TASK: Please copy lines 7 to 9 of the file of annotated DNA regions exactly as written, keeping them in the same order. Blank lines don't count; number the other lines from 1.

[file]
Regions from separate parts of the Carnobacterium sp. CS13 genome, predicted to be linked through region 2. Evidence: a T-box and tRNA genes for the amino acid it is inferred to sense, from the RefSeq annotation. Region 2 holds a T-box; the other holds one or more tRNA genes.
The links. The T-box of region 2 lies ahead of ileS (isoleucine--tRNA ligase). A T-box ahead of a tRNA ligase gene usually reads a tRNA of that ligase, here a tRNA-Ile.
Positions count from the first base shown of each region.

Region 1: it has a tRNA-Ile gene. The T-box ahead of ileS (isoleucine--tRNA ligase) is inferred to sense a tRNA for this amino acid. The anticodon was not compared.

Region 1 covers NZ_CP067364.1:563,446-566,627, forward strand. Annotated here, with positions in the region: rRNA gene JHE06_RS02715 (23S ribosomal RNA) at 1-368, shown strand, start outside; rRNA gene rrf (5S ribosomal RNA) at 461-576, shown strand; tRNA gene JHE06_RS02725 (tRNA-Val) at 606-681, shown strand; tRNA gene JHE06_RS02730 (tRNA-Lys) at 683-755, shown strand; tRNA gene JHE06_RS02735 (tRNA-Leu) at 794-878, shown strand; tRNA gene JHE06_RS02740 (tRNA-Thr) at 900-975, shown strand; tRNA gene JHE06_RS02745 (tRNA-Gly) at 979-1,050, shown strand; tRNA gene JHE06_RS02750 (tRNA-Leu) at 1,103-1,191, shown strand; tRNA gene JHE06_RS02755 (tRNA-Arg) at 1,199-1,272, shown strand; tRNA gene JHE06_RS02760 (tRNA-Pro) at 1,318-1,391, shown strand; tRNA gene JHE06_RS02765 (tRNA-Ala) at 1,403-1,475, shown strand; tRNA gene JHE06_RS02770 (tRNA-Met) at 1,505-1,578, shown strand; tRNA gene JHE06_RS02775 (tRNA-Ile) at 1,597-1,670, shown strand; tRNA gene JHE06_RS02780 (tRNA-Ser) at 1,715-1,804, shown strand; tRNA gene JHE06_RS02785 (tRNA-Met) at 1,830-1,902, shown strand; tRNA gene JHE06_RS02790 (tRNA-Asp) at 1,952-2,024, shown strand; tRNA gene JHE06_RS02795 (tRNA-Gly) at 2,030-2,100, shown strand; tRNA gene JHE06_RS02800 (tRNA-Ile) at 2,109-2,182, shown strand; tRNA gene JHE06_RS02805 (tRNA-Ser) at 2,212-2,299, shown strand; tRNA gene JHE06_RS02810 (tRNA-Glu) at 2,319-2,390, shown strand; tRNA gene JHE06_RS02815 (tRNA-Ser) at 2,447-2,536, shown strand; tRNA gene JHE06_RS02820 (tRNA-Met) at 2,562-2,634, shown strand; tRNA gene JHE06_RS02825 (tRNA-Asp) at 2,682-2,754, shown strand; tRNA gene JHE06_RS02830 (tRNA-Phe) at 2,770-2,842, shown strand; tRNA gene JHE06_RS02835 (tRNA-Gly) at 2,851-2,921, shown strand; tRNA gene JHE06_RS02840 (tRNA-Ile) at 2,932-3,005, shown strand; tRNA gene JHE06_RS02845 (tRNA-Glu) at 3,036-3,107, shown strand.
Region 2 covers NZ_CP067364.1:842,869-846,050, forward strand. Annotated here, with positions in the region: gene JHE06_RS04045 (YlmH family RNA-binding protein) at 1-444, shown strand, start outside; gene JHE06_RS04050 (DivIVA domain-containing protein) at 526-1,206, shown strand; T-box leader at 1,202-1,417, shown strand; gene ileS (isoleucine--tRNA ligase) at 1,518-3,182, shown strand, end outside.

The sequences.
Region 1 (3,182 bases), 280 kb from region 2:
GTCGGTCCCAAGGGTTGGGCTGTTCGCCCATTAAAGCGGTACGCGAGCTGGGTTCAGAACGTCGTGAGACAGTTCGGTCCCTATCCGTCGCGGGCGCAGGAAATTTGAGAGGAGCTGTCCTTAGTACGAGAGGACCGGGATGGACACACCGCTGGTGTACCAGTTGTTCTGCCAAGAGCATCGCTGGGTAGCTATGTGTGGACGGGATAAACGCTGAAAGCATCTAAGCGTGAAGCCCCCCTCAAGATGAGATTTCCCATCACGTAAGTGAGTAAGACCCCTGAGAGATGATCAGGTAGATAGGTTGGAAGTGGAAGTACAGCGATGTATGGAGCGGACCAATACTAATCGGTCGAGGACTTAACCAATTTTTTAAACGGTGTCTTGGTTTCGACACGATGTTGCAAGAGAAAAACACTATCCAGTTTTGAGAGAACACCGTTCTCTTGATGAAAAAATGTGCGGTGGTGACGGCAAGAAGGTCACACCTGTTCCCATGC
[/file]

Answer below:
The sequences.
Region 1 (3,182 bases), 280 kb from region 2:
GTCGGTCCCAAGGGTTGGGCTGTTCGCCCATTAAAGCGGTACGCGAGCTGGGTTCAGAACGTCGTGAGACAGTTCGGTCCCTATCCGTCGCGGGCGCAGGAAATTTGAGAGGAGCTGTCCTTAGTACGAGAGGACCGGGATGGACACACCGCTGGTGTACCAGTTGTTCTGCCAAGAGCATCGCTGGGTAGCTATGTGTGGACGGGATAAACGCTGAAAGCATCTAAGCGTGAAGCCCCCCTCAAGATGAGATTTCCCATCACGTAAGTGAGTAAGACCCCTGAGAGATGATCAGGTAGATAGGTTGGAAGTGGAAGTACAGCGATGTATGGAGCGGACCAATACTAATCGGTCGAGGACTTAACCAATTTTTTAAACGGTGTCTTGGTTTCGACACGATGTTGCAAGAGAAAAACACTATCCAGTTTTGAGAGAACACCGTTCTCTTGATGAAAAAATGTGCGGTGGTGACGGCAAGAAGGTCACACCTGTTCCCATGC